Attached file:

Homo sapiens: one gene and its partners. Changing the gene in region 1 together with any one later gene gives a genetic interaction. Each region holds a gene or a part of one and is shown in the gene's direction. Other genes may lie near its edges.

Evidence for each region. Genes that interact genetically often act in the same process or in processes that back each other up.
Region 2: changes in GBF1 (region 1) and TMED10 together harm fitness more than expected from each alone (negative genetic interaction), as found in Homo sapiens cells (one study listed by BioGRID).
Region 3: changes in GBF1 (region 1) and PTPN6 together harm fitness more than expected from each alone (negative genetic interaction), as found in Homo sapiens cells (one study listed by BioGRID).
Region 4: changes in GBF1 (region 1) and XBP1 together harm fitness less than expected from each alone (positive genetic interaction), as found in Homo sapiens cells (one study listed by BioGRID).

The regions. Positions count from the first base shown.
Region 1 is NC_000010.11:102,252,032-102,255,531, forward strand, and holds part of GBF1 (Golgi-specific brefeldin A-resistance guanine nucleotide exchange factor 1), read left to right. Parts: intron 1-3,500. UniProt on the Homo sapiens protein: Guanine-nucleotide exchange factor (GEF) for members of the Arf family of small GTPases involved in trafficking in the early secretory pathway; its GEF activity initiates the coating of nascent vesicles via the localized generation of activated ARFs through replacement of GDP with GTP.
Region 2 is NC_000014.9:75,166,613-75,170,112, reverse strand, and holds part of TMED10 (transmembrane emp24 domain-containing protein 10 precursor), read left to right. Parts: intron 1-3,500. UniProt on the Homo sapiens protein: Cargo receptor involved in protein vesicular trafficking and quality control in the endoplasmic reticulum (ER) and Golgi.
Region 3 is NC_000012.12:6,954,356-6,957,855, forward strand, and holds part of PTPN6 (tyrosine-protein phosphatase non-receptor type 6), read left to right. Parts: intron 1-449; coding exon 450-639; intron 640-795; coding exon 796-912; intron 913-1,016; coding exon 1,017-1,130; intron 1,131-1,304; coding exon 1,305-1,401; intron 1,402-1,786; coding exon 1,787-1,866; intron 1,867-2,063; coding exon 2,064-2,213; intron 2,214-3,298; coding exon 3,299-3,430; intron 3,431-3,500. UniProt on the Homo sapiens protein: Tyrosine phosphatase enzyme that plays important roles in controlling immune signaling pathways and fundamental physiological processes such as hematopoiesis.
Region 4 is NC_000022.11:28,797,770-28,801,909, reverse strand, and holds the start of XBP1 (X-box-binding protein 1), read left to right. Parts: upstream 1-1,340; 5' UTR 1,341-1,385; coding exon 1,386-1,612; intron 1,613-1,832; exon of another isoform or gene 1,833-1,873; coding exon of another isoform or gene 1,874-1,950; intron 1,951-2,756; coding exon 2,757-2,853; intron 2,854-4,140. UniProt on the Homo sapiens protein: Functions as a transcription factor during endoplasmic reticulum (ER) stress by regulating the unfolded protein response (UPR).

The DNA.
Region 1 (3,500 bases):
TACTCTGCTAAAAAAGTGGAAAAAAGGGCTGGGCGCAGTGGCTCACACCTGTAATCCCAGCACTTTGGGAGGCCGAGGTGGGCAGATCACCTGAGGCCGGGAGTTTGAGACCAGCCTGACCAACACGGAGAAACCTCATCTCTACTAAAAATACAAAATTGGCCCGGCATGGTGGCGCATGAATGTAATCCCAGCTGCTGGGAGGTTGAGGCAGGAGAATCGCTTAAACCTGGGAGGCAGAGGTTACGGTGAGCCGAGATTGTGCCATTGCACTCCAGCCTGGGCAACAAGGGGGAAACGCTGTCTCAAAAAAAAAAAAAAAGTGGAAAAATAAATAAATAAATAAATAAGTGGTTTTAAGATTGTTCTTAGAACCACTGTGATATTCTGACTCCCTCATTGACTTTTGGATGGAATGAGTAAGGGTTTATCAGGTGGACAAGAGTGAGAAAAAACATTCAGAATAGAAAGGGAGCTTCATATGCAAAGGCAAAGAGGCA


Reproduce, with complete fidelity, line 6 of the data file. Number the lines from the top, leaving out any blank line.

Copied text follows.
The regions. Positions count from the first base shown.